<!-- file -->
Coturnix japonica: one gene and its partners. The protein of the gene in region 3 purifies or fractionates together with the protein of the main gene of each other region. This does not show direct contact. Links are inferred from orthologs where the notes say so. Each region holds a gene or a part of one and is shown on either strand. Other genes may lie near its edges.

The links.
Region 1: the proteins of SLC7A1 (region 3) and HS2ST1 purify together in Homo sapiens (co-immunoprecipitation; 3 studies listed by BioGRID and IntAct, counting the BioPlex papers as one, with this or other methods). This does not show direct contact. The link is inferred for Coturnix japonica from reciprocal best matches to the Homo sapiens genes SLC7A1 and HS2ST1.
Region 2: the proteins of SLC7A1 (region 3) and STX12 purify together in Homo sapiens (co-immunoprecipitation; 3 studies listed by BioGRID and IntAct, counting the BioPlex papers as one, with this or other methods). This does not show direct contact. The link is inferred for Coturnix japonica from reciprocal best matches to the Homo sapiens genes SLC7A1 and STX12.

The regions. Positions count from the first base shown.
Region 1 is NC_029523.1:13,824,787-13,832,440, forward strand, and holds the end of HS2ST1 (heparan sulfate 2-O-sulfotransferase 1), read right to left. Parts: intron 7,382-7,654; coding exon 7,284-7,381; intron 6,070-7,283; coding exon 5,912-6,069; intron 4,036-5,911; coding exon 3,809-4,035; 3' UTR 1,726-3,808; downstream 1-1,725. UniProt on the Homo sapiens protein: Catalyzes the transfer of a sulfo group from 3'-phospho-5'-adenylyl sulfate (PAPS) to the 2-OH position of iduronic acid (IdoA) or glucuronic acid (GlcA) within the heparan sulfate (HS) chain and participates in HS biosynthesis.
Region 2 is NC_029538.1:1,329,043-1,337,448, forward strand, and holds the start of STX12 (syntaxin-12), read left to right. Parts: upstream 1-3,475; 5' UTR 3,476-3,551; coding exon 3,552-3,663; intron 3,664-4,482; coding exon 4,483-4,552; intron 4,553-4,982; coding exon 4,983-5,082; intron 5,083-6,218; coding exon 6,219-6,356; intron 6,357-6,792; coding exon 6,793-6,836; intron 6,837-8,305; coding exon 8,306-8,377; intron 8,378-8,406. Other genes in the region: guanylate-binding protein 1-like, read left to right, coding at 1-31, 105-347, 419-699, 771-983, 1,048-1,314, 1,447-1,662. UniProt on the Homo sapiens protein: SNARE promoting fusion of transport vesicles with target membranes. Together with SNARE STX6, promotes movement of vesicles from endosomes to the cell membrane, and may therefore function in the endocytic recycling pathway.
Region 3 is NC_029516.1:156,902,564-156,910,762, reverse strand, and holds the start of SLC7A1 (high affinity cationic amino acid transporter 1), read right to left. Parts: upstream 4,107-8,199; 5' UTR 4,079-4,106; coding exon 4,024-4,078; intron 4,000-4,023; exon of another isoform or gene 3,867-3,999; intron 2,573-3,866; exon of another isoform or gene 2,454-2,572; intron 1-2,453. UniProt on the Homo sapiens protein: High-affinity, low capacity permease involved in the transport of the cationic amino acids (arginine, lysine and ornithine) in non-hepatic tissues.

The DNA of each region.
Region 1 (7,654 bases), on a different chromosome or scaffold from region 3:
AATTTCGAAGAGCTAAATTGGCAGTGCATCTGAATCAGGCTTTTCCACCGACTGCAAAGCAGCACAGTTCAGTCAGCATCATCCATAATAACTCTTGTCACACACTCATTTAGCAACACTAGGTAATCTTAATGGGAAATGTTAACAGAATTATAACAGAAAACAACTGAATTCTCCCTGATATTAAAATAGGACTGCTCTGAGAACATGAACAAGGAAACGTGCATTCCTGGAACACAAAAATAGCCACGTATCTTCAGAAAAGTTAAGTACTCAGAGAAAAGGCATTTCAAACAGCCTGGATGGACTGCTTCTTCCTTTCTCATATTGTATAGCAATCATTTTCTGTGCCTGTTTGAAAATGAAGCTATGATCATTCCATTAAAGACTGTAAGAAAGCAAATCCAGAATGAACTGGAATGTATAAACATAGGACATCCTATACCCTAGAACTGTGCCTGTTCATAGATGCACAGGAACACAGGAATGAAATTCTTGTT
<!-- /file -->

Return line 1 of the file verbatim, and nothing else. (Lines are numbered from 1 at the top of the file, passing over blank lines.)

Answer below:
Coturnix japonica: one gene and its partners. The protein of the gene in region 3 purifies or fractionates together with the protein of the main gene of each other region. This does not show direct contact. Links are inferred from orthologs where the notes say so. Each region holds a gene or a part of one and is shown on either strand. Other genes may lie near its edges.